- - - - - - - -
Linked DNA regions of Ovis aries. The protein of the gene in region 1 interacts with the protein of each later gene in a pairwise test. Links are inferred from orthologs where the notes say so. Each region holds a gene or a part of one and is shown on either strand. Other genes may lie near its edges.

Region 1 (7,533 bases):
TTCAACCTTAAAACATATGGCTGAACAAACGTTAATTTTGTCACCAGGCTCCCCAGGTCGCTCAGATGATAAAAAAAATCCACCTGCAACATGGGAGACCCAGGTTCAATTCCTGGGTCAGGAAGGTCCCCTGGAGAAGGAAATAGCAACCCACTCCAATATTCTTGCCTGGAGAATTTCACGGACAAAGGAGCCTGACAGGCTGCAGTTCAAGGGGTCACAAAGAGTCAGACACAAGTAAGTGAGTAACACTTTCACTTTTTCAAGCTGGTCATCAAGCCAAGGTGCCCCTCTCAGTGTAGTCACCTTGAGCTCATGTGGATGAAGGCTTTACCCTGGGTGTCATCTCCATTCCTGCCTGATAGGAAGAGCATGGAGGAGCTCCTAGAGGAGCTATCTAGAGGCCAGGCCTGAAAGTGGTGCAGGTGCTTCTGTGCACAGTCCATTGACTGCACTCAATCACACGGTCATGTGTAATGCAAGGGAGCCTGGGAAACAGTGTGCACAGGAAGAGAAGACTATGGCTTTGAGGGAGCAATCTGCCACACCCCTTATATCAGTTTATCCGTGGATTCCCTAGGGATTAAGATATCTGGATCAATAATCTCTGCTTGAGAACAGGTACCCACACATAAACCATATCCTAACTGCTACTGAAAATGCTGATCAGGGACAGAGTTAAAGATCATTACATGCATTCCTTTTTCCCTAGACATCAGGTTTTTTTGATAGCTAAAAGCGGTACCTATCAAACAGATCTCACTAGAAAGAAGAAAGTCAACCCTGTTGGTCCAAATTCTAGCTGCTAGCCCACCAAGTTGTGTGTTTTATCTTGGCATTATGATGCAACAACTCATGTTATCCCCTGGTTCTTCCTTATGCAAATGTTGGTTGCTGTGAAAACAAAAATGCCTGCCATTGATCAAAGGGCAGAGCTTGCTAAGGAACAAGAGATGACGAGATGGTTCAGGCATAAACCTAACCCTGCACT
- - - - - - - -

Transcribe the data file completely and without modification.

Linked DNA regions of Ovis aries. The protein of the gene in region 1 interacts with the protein of each later gene in a pairwise test. Links are inferred from orthologs where the notes say so. Each region holds a gene or a part of one and is shown on either strand. Other genes may lie near its edges.

Region 1 (7,533 bases):
TTCAACCTTAAAACATATGGCTGAACAAACGTTAATTTTGTCACCAGGCTCCCCAGGTCGCTCAGATGATAAAAAAAATCCACCTGCAACATGGGAGACCCAGGTTCAATTCCTGGGTCAGGAAGGTCCCCTGGAGAAGGAAATAGCAACCCACTCCAATATTCTTGCCTGGAGAATTTCACGGACAAAGGAGCCTGACAGGCTGCAGTTCAAGGGGTCACAAAGAGTCAGACACAAGTAAGTGAGTAACACTTTCACTTTTTCAAGCTGGTCATCAAGCCAAGGTGCCCCTCTCAGTGTAGTCACCTTGAGCTCATGTGGATGAAGGCTTTACCCTGGGTGTCATCTCCATTCCTGCCTGATAGGAAGAGCATGGAGGAGCTCCTAGAGGAGCTATCTAGAGGCCAGGCCTGAAAGTGGTGCAGGTGCTTCTGTGCACAGTCCATTGACTGCACTCAATCACACGGTCATGTGTAATGCAAGGGAGCCTGGGAAACAGTGTGCACAGGAAGAGAAGACTATGGCTTTGAGGGAGCAATCTGCCACACCCCTTATATCAGTTTATCCGTGGATTCCCTAGGGATTAAGATATCTGGATCAATAATCTCTGCTTGAGAACAGGTACCCACACATAAACCATATCCTAACTGCTACTGAAAATGCTGATCAGGGACAGAGTTAAAGATCATTACATGCATTCCTTTTTCCCTAGACATCAGGTTTTTTTGATAGCTAAAAGCGGTACCTATCAAACAGATCTCACTAGAAAGAAGAAAGTCAACCCTGTTGGTCCAAATTCTAGCTGCTAGCCCACCAAGTTGTGTGTTTTATCTTGGCATTATGATGCAACAACTCATGTTATCCCCTGGTTCTTCCTTATGCAAATGTTGGTTGCTGTGAAAACAAAAATGCCTGCCATTGATCAAAGGGCAGAGCTTGCTAAGGAACAAGAGATGACGAGATGGTTCAGGCATAAACCTAACCCTGCACT